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Eden Valley Orchard History
Eden Valley Orchard is located a short distance south of the city of Medford, Oregon on a former donation land claim. The orchard was established between 1885 and 1898 by early fruit grower Joseph H. Stewart and expanded between 1899 and 1932 by Colonel Gordon Voorhies. This period encompassed the planting of the first Rogue River Valley commercial pear orchard on this land, the expansion of the orchard industry and the industry’s decline with the onset of the Great Depression.
Joseph H. Stewart, an experienced nurseryman and fruit dealer from Chicago, planted the orchard and then sold the area’s first commercial pears in 1890 by shipping railroad cars full of fruit to outside markets. His trees eventually provided budwood for many large orchards throughout the valley.
The original house on the 160 acre parcel was built in the 1860’s by Addison Ball and Martha Justus Ball. It is believed that Stewart moved his family here while constructing the larger home, completed prior to 1898. By 1896, the output from the acreage he had named Eden Valley Orchard was ninety-five carloads of pears and apples. Widely recognized as the “father of the fruit industry” in southern Oregon, Joseph Stewart had an extremely successful business. A prominent contemporary of Stewart’s remarked, “Every fruit tree in Rogue River Valley will be a monument to his memory”.
In 1899, at 65 years of age, Stewart sold his property to Gordon Voorhies of Portland, Oregon. Voorhies was born and raised in Kentucky, a graduate of the Military Academy at West Point, served in the US Infantry and Fourth Calvary, volunteered for the Spanish American War and later served in World War I as a Lieutenant Colonel of the Army. He married Helen Burrell, daughter of a prominent Portland merchant family and pioneer citizens, in 1893.
By 1906 the orchard industry was beginning to boom in southern Oregon. Local fruit set world records for quality and price received. Voorhies in parternship with his brother-in-law, Walter Frazar Burrell, acquired additional lands. In 1906, with trees flourishing and a packing house that employed people throughout the area, the orchard served as an example for the local newspaper:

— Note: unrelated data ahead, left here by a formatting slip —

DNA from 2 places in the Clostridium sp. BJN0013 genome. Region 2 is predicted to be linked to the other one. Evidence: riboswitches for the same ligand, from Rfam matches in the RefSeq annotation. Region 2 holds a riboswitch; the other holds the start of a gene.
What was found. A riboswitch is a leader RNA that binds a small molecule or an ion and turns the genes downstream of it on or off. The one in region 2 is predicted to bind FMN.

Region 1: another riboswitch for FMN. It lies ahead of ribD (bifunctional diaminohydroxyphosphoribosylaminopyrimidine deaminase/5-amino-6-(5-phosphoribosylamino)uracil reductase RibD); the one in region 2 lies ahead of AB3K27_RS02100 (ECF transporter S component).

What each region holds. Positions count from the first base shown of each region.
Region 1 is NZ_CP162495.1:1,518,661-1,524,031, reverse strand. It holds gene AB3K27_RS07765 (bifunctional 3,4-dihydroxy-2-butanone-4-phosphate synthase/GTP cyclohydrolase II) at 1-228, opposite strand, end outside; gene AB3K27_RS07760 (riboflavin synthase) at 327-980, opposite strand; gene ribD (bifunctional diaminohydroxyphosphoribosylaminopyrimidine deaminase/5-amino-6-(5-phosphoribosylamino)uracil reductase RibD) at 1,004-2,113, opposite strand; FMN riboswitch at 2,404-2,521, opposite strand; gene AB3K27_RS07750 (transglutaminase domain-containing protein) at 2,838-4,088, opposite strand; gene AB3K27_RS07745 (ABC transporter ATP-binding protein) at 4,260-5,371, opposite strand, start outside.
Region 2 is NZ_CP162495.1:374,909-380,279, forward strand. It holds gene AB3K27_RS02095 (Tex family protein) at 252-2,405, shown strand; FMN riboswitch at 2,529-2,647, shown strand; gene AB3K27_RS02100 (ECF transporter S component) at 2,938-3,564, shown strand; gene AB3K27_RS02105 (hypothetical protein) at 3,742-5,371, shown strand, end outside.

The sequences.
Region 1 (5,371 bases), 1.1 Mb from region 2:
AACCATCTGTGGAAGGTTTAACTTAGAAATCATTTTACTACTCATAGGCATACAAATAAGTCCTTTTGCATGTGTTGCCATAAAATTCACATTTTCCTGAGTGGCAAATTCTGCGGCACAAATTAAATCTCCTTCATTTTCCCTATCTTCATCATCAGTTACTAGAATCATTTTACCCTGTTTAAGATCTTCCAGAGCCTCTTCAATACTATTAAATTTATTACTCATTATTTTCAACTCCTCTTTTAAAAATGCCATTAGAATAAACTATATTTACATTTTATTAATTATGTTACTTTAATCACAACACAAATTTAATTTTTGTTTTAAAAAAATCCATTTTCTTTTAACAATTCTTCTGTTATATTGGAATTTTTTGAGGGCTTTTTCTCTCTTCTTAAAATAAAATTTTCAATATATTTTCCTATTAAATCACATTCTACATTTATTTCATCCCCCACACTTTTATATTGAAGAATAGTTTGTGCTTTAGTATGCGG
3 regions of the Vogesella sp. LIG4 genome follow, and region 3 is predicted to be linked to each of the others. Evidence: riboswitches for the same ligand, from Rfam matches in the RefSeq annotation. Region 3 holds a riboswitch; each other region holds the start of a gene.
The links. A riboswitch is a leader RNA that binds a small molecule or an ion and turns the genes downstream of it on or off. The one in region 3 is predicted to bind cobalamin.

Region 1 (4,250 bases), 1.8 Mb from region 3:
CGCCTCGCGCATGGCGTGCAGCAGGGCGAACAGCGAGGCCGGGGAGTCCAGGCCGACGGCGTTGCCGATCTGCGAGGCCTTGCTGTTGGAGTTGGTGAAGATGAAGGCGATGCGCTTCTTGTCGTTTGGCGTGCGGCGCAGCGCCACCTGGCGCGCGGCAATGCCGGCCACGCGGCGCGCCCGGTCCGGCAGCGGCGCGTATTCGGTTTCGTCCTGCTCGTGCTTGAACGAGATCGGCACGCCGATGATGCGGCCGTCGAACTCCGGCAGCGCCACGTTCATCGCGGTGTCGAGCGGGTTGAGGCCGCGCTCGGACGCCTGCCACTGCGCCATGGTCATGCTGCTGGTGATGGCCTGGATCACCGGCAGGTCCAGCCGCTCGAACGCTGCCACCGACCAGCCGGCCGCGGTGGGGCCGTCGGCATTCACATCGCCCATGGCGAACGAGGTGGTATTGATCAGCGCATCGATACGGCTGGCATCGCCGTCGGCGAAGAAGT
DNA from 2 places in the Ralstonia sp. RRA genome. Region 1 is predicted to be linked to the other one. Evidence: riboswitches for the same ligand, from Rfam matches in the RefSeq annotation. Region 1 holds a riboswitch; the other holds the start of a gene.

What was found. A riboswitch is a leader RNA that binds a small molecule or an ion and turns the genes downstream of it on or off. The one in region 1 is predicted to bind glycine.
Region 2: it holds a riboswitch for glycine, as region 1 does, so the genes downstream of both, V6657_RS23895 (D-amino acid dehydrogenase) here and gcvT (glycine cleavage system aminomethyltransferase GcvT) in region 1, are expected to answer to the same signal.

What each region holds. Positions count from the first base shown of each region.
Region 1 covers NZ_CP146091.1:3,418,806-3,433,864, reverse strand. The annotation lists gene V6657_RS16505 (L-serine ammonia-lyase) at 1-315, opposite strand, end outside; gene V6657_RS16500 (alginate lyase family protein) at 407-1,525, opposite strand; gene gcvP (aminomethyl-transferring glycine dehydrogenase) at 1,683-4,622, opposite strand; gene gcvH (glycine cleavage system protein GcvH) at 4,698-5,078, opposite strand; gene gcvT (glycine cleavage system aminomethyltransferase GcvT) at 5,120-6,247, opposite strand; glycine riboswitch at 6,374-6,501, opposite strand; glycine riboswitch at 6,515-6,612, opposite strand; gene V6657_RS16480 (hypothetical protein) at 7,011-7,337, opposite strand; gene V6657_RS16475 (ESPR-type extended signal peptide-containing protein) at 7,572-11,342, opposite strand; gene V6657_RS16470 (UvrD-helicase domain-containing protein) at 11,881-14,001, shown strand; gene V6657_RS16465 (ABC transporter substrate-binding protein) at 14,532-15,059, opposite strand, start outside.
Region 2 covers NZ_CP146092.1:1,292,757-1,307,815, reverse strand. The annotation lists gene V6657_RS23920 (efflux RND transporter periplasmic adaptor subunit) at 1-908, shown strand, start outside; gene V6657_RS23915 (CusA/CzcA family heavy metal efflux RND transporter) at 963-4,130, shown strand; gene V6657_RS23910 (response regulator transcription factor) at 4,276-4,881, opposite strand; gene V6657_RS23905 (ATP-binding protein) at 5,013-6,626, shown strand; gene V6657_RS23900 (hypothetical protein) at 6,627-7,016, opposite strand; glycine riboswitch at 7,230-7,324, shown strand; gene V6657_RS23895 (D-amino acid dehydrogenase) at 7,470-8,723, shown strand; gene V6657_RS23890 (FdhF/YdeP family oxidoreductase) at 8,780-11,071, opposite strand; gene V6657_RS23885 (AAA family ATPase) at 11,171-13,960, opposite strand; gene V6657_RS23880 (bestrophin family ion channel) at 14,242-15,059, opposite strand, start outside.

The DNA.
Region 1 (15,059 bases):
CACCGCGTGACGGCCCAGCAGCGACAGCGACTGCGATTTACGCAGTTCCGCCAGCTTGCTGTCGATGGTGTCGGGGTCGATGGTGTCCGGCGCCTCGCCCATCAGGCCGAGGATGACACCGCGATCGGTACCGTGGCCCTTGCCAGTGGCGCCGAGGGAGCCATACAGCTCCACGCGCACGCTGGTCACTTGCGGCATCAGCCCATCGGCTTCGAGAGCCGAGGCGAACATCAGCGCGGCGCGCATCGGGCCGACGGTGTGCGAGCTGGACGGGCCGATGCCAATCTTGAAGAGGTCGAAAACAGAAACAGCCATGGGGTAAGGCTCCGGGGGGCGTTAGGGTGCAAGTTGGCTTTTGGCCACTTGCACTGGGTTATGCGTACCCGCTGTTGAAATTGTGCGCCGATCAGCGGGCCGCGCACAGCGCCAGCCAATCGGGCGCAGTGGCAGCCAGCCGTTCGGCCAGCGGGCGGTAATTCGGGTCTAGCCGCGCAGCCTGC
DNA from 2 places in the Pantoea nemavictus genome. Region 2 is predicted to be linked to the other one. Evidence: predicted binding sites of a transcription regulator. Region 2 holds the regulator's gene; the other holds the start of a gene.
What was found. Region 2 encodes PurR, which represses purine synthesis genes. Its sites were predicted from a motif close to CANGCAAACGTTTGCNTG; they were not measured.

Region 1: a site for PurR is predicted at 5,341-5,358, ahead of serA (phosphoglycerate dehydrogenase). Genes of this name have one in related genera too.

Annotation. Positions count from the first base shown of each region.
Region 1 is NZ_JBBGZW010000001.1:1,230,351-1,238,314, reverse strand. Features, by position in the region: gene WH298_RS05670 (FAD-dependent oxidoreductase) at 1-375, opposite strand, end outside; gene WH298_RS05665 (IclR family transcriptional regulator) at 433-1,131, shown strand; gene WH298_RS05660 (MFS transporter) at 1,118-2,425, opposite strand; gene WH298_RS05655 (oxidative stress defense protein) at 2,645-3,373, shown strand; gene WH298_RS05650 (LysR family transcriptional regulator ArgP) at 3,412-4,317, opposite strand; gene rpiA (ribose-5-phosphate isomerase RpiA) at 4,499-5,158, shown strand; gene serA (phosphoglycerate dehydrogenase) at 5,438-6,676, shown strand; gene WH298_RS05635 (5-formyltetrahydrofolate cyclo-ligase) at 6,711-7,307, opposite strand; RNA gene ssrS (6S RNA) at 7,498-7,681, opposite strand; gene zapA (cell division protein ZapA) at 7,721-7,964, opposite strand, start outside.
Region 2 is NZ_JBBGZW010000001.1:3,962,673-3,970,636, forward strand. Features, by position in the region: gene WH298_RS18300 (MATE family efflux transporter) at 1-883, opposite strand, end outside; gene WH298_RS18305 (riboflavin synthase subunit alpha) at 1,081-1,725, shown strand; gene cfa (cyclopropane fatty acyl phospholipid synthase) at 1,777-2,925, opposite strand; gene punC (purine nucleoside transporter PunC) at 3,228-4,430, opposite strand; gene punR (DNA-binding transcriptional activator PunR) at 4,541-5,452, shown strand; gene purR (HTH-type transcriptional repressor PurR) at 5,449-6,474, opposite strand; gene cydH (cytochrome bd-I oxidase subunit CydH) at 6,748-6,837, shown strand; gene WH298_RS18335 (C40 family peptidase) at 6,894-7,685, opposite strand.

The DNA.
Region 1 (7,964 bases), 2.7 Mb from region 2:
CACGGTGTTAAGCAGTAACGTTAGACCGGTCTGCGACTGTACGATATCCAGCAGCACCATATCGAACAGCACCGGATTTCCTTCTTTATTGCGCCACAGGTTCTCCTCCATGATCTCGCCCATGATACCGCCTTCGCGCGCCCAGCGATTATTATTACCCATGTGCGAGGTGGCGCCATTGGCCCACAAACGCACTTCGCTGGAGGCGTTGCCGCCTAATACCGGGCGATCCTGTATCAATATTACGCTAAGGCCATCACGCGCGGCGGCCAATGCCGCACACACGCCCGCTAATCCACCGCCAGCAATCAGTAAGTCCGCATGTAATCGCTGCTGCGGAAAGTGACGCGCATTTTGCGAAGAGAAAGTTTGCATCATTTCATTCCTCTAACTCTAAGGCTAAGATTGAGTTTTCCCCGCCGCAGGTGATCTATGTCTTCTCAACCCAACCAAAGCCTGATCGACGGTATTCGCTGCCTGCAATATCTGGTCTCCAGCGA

Of the many orchards which grace this little valley, the largest is the Eden Valley Orchard, owned by Burrell Investment Company…..[It] furnishes to the smaller growers examples of the wisdom when he started Eden Valley Orchard, now look at the splendid success it has achieved and glancing at their own acres devoid of trees whisper disconsolately, “It might have been”. (Medford Mail, March 9, 1906:10)
In 1906, Voorhies’ hired builders to extensively remodel the former Joseph Stewart house. The commodius Voorhies dwelling was photographed, and featured along with other distinguished Rogue River Valley orchard homes, in illustrated promotional publications of 1909 and 1911. Again in 1920, Voorhies decided to remodel the home again using his youngest son, Charles Voorhies, who had studied at Harvard and was a devoted architecture student to take over the project.
In 1926, Voorhies, Leonard and Alfred Carpenter, Chandler Egan and Corning Kenly, established Southern Oregon Sales, a fruit cooperative in Medford. Southern Oregon Sales (SOS) helped members with processing, packing, storing and selling fruit. SOS has continued in successful operation to the present day.
The property remained in the Voorhies family until 1986 when it was sold to Edward Earnest, Medford orchardist and then sold again in 1999 to the long time orchard family
of Betty F. Root and her son, Tim Root, its present owners.
The property remains much as it did when Voorhies and his wife lived in the house. There also remains a few trees from the original Stewart planting. The property was listed on the National Register of Historic Places on July 14, 2000. Click here to see the certification and pictures of the property prior to restoration.
||CLIFF CORDY PEAR HISTORY.PDF(21374.4KB)
This document was written in the 1960's by the Rogue Valley's long term Extension Agent, Clifford B. Cordy. This historical summary of events was given to the Root family who were one of the early pear orchard families in the region. Myron Root moved to Medford in 1908 and planted orchards. His two sons, Robert and Don Root continued farming and with others in the community started a processing facility called Sabroso Fruit Company.
||DECOSTE EVO ARTICLE.DOC(26.5KB)
Steven DeCoste, a free lance writer and historian has written two articles that were published in the Southern Oregon Historical Society's monthly magazine "Southern Oregon Heritage".